Dismiss Notice
Join Physics Forums Today!
The friendliest, high quality science and math community on the planet! Everyone who loves science is here!

Explosive Problem

  1. Jan 23, 2013 #1


    User Avatar

    Staff: Mentor

    No, it isn't that stomach flu that's going around.

    See pic. I live in an end-unit townhouse and I'm finishing my walk-out basement, which was completely (illegally?) un-insulated prior to me starting. The wall on the left is the back wall. Six feet down is an outside hose bib. The pipe runs up the inside of the back wall and then across the ceiling, between the joists. Just inside the access hole is a shutoff valve for the hose bib. The side wall (with the access panel) is the "wet" wall, with my main sewer pipe enclosed in it, There is about 6" between the concrete wall/foundation and the drywall. All of the concrete foundation is covered inside by 5/8" foam sheets and the rest of the wet wall is packed with standard 4" insulation. But I cut the insulation around the hose bib pipe, so that is right up against the concrete, outside of the insulation.

    The lighted electrical cord is for heat trace, which is wrapped around the valve and 6" of piping on either side. Then that is covered with a piece of molded foam insulation.

    So here's the problem. It was 10F here last night, got up to 20F today and is going to be 10F again tonight. A couple of months ago, I remembered to close the isolation valve, but forgot to open the hose bib to let the water out or plug in the heat trace. Last night, I went outside to open the hose bib and nothing came out...but forgot about the heat trace. Clearly, water is frozen in the pipe. I should have investigated further, but didn't....

    Tonight, I opened the access panel and found a little bit of water and ice on the insulation. The pipe insulation is cupped upwards and held a little more water. Altogether, no more than an ounce or two. The hose bib valve is now frozen and won't move. An infrared thermometer recorded temperatures well below freezing in the wall cavity.

    I don't think any pipes/joints have burst, but I don't want them to, so I was hoping to thaw out the frozen pipe. So I pulled aside the insulation, turned on the heat in the basement, plugged in the heat trace and stuck a hairdryer on low in the wall. Thinking perhaps the pipe had pulled out of the valve (I can't see it and couldn't really feel it), I closed the isolation valve.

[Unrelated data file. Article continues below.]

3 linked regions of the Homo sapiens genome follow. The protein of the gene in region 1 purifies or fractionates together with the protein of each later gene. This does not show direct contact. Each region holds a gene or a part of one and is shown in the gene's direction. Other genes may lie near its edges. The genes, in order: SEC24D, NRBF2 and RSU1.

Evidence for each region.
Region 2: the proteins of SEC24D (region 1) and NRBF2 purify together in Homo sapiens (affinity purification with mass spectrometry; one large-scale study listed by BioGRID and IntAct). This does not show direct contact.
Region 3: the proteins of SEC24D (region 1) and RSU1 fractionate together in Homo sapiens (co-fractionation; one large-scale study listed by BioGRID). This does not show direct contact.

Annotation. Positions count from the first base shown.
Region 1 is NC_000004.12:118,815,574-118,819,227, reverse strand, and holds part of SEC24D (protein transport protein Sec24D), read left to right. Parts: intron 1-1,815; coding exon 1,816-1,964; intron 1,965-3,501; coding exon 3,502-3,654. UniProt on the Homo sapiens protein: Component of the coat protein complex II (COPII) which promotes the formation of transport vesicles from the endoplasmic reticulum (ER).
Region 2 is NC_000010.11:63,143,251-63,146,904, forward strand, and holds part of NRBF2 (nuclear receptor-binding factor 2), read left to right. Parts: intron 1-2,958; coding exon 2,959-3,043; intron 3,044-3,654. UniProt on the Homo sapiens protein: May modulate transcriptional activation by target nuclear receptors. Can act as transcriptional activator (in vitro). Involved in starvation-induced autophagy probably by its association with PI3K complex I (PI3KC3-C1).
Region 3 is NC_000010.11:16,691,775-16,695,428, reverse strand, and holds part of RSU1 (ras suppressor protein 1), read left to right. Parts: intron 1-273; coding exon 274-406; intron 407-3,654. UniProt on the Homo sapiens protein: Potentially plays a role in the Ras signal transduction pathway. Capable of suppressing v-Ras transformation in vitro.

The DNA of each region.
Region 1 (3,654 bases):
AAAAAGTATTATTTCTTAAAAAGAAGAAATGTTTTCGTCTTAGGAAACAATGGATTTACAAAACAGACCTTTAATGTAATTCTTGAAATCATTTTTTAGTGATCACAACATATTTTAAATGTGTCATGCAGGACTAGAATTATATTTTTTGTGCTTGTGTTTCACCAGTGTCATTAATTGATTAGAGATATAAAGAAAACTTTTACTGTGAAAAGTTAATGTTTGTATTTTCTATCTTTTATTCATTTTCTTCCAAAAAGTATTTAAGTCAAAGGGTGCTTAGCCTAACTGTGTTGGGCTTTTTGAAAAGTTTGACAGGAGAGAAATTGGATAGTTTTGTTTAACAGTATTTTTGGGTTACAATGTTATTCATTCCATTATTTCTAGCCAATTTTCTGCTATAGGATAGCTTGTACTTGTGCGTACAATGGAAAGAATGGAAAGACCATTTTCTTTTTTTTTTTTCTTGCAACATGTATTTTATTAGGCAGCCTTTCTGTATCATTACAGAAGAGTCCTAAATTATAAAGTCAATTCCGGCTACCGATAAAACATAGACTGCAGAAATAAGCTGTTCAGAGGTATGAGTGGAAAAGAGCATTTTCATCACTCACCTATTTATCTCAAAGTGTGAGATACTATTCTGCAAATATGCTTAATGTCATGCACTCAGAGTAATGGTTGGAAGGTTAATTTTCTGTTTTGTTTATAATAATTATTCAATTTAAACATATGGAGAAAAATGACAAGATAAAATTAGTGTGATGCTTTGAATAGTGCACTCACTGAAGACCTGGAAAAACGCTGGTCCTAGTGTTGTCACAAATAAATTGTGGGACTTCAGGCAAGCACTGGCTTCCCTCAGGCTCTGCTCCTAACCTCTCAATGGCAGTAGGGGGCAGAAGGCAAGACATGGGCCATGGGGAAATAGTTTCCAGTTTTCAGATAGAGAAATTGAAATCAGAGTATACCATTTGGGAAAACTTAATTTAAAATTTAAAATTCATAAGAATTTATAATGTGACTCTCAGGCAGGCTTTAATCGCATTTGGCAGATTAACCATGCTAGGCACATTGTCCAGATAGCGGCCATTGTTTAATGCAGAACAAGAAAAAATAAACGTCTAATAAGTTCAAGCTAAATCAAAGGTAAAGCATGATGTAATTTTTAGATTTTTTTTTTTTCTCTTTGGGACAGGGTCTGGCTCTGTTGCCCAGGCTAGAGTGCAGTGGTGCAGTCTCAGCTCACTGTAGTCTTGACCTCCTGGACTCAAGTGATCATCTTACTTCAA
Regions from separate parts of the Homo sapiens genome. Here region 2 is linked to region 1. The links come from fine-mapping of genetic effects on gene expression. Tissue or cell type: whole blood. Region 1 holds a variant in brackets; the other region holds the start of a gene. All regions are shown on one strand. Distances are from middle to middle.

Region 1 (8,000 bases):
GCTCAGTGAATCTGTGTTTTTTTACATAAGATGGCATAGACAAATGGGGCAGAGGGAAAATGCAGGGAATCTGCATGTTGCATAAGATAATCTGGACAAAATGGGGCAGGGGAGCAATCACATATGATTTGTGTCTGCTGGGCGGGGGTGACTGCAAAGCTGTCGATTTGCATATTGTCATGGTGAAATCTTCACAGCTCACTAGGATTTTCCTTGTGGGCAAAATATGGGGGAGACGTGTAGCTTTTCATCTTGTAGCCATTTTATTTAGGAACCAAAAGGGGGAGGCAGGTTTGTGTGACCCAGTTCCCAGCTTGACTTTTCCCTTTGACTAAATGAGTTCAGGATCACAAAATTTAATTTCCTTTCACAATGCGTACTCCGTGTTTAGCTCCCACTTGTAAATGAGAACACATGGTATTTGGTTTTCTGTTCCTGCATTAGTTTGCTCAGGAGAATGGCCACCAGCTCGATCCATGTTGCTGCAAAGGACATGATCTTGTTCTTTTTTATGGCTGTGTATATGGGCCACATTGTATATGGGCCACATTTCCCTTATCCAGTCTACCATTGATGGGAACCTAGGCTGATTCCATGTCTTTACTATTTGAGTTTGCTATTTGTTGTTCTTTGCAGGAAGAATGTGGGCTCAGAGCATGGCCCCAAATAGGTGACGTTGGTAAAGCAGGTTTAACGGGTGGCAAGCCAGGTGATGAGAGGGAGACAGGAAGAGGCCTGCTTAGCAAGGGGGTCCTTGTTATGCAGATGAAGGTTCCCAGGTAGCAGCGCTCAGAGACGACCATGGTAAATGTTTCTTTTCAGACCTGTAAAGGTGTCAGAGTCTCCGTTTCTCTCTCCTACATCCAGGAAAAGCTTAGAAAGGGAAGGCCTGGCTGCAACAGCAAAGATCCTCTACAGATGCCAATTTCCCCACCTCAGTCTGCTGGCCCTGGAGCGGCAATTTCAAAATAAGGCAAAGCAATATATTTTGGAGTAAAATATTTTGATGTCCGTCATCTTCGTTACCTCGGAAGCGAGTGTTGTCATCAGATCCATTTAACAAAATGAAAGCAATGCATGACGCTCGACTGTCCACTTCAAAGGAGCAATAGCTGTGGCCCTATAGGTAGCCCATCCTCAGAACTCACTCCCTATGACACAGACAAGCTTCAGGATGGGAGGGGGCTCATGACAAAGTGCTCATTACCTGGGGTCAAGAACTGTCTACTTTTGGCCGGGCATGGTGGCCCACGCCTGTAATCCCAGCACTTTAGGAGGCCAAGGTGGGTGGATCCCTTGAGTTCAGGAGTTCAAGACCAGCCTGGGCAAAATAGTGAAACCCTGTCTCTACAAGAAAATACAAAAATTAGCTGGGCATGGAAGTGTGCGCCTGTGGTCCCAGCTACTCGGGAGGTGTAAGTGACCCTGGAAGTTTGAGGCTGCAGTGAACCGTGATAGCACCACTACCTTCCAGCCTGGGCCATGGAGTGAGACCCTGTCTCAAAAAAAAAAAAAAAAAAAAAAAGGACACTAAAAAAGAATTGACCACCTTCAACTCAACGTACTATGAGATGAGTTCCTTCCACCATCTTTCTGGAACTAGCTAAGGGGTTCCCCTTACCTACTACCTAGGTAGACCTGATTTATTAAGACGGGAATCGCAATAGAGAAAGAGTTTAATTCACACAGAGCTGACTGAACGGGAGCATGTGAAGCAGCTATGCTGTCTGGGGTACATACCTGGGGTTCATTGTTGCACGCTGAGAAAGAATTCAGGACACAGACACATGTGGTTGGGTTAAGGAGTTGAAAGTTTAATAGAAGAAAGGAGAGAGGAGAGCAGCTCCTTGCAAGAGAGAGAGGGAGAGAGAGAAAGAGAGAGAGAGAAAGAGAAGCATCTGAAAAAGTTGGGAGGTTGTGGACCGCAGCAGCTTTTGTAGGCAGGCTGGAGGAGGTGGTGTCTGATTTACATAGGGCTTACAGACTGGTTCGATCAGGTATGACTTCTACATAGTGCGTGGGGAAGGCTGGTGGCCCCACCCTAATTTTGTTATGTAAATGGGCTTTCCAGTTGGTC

Bad idea. A half hour later, I checked on it and the pipe was too hot to touch. I opened the valve to test it and it made a "thunk" from depressurizing itself. Hopefully this means there were no leaks (not sure if the little bit of water was condensation?), but I certainly don't want to break the pipe by heating it and I'd really like to thaw it while I'm here to avoid any surprises when it does thaw. It's been more than an hour and nothing is coming out yet and the hose bib valve is still frozen. So....

    Could the water in/on the insulation be condensation? It's pretty dry here when it is cold...
    Could it have squeezed out through the seals in the isolation valve without destroying the valve/bursting a pipe?

    Opinions on what I should do? The outside hose bib valve may be frozen for the next week, but the inside isolation valve works. If I don't have success I guess I'll let the system cool a bit, then close the isolation valve. But I'll be pressurizing that last 6' of piping and I'd really rather not.

    For now, the isolation valve is open, and I'm checking every few minutes to see if anything is coming out either into the wall or outside. Nothing so far.



    Attached Files:

  2. jcsd
  3. Jan 23, 2013 #2


    User Avatar

    Staff: Mentor

  4. Jan 23, 2013 #3


    User Avatar
    Science Advisor
    Homework Helper

    If it's any help, remember the thing that bursts pipes is not freezing them solid. It's freezing them at two positions and trapping some water in between, and then freezing (and expanding) the trapped water.

    If the water can get out of the way some place as the ice accumulates, often there's not a problem.

    I don't understand US plumbing terminology well enough to relate that to the situation you have!

    Ice contracts as it gets colder, like almost everything else. Water expands very slightly cooling from 4C to 0C (specific gravity change 1.0000 to 0.9998) but the big volume change is between water and ice (s.g. 0.9168 at 0 C)

    EDIT: didn't see your post #2 before posting this - but it seems to translate as bad news :cry:
  5. Jan 23, 2013 #4


    User Avatar

    Staff: Mentor


    Not sure if I discovered a break or caused one, but....



    Attached Files:

  6. Jan 24, 2013 #5


    User Avatar
    Staff Emeritus
    Science Advisor
    Gold Member

    Uh, oh.. looks like it turned into a wet problem. Bad situation, it would require breaking down the wall to fix it? At least you know where it's coming from, sometimes there are leaks where water takes a long path before appearing in another location.
  7. Jan 25, 2013 #6


    User Avatar

    Staff: Mentor

    I'll need to break down the wall (that I built!) to fix it. I'll do that this spring. For now, it seems to be secured by the isolation valve above the leak.
  8. Jan 27, 2013 #7


    User Avatar
    Gold Member

    Arg. Good luck Russ.
Know someone interested in this topic? Share this thread via Reddit, Google+, Twitter, or Facebook

Similar Discussions: Explosive Problem
  1. Tunguska explosion (Replies: 24)

  2. Explosion in microwave (Replies: 29)

  3. Refinery explosion (Replies: 16)

  4. Mall explosion (Replies: 4)

  5. Stock market explosion (Replies: 7)